Author Archive for: robbryant13

Post Intubation Sedation for Pregnant Patients

10 Aug
August 10, 2015

Post Intubation Sedation in Pregnant Patients

You have just intubated a seizing eclamptic woman who is 34 weeks pregnant. As she is being prepped for transfer to the OB unit for an emergent C-section your nurse asks you what medications you would like for post intubation analgesia and sedation.

You have limited recollection of whether Propofol crosses the placenta, and have legitimate concerns about Fentanyl’s chances of producing a ‘floppy baby’ for the OB team on delivery.

The literature on the most appropriate post intubation analgesia / sedation package for late pregnancy patients is limited. The agents we are the most familiar with in the emergency department for post intubation sedation and analgesia are Fentanyl and Propofol. One reliable mantra for post intubation analgesia and sedation is ‘Fentanyl is the sauce, and Propofol is the oregano’, it would be great to be able to apply this mantra to the pregnant population also.

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Beyond ACLS: CPR, Defibrillation, and Epinephrine

23 Jul
July 23, 2015

Beyond ACLS - CPR, Defibrillation, & EpiAdvanced Cardiac Life Support (ACLS) provides a well structured framework for those who resuscitate infrequently. There is room to move beyond the algorithm to potentially provide better care for our patients for those who resuscitate frequently. I will describe some tweaks to the way CPR, defibrillation, and medications are delivered in the arrests I manage. Read more →

Skin Anesthesia: Lidocaine vs Bupivacaine +/- Epinephrine

23 Apr
April 23, 2015

 

Skin AnesthesiaWhen selecting a local anesthetic agent for skin wounds I have historically been taught to use lidocaine to provide a faster onset, and to use bupivacaine for a longer duration of action.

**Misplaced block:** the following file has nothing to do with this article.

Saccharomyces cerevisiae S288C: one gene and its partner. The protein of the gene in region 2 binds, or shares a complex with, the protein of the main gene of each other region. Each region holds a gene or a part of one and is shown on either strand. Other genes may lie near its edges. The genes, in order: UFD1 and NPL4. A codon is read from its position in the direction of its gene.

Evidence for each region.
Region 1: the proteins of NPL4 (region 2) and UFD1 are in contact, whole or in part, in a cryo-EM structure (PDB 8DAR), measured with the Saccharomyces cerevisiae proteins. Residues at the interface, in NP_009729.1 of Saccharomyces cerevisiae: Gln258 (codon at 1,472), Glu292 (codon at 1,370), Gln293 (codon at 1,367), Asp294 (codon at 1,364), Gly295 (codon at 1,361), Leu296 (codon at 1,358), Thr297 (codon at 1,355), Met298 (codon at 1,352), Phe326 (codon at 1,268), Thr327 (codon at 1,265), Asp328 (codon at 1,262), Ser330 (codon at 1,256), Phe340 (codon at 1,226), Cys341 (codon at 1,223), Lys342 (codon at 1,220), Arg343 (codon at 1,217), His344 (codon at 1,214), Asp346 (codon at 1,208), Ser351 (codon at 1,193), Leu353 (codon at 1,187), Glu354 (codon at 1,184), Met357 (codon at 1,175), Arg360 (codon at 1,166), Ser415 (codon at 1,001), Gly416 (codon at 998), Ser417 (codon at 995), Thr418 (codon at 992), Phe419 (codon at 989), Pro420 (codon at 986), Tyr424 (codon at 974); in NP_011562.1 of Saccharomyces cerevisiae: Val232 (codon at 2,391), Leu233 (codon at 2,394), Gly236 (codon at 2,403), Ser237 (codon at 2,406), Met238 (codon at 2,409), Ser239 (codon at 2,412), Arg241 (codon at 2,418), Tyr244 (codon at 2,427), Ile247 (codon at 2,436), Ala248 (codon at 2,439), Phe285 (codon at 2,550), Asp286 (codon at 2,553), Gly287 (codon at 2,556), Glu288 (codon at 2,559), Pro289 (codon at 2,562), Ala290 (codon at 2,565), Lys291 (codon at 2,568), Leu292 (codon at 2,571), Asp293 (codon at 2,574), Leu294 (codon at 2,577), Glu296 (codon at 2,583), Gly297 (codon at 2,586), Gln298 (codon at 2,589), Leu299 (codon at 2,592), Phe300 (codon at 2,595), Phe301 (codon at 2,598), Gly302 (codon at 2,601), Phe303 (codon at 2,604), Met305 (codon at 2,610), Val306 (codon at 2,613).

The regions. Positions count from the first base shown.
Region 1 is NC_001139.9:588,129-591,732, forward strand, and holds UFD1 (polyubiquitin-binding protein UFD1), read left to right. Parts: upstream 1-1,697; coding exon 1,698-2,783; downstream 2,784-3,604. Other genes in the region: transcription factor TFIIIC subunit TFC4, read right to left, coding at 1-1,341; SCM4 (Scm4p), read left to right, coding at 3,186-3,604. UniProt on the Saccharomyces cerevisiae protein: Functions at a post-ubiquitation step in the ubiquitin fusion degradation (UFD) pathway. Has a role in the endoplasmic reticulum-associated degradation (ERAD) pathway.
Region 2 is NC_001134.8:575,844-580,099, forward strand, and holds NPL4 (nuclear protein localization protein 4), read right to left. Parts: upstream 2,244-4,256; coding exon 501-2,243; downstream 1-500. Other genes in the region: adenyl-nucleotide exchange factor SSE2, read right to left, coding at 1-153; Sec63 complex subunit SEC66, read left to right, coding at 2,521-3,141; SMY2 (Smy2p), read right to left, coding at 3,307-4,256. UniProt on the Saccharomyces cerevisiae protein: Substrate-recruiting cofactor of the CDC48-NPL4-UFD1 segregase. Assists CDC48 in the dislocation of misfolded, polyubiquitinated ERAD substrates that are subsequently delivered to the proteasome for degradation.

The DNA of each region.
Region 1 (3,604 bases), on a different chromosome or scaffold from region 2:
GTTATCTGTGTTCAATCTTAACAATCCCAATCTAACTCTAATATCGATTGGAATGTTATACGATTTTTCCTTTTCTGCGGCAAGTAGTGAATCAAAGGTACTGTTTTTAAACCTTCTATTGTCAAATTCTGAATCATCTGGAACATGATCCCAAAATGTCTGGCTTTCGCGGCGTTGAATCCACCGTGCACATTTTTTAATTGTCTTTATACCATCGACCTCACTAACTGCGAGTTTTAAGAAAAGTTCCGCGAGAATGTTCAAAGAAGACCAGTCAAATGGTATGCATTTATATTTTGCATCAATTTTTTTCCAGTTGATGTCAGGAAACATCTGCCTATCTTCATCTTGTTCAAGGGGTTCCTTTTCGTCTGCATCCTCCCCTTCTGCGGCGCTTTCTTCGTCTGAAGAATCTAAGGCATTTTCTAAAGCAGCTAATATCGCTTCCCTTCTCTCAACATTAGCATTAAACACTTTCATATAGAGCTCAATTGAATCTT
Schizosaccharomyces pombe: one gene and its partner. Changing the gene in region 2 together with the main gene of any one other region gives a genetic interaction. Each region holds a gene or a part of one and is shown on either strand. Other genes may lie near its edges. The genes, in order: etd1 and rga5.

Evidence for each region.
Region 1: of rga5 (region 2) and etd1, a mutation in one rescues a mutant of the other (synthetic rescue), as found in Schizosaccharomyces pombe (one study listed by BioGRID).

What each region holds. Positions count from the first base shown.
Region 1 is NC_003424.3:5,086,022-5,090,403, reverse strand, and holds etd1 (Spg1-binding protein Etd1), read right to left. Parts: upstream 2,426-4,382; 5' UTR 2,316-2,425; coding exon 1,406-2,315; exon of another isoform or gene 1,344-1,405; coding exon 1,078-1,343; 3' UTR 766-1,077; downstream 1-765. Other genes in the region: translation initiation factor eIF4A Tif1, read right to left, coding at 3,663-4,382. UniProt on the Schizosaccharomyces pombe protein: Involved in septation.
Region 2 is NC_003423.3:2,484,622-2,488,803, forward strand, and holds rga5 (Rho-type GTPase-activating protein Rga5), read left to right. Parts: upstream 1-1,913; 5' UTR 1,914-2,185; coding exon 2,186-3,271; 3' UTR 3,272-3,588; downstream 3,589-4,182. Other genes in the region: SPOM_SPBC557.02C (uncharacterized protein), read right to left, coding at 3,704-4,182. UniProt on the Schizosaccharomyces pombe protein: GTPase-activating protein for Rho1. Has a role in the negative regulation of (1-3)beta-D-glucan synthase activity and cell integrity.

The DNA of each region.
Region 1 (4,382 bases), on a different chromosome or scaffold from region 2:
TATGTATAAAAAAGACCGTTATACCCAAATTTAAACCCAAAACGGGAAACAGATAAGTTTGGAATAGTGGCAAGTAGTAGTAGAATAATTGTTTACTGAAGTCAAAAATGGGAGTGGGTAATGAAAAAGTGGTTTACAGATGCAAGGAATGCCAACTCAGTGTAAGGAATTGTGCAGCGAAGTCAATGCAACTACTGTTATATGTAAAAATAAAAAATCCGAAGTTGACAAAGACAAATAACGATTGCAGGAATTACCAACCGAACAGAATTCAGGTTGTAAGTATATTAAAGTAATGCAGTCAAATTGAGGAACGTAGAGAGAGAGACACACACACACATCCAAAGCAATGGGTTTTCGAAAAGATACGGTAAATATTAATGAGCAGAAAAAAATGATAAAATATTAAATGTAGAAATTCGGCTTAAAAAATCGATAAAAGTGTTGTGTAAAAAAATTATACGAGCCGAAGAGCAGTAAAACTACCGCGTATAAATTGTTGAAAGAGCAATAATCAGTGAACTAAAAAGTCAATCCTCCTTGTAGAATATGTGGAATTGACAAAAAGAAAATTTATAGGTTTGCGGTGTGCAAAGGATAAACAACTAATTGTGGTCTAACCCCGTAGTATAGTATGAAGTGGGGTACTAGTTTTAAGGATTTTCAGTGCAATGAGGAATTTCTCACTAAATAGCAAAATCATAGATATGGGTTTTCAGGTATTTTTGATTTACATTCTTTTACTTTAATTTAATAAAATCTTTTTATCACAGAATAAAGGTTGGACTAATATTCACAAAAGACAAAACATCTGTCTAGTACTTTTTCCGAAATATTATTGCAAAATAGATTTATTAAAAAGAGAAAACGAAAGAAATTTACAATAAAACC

It can be time consuming to find 0.5% Bupivacaine with epinephrine and 2% Lidocaine with Epinephrine to produce a final mixture of 1% Lidocaine and 0.25% Bupivacaine with Epinephrine.

  • If there is no difference in effect between these agents time could be saved when drawing up local anesthetics.

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Lidocaine + Bupivacaine vs Bupivacaine Alone for Digital Nerve Blocks

09 Apr
April 9, 2015

Digital Nerve BlocksWhen I first learned digital nerve blocks in the late 1990’s I was taught to mix Lidocaine and Bupivacaine 50/50 to provide faster onset (Lidocaine) and a longer duration of action (Bupivacaine). My use of two agents for digital nerve blocks was recently questioned by one of my colleagues.

Any time additional medications are drawn up into a syringe there is opportunity for error, and there is additional time added to the procedure. A review of the (limited) literature will try to answer the following questions:

  1. Does the addition of Lidocaine to Bupivacaine decrease the time to onset of anesthesia?
  2. Does the addition of Lidocaine to Bupivacaine decrease the pain of injection?
  3. Does the use of Lidocaine with Epinephrine prolong the duration of digital block long enough to obviate the need for Bupivacaine?

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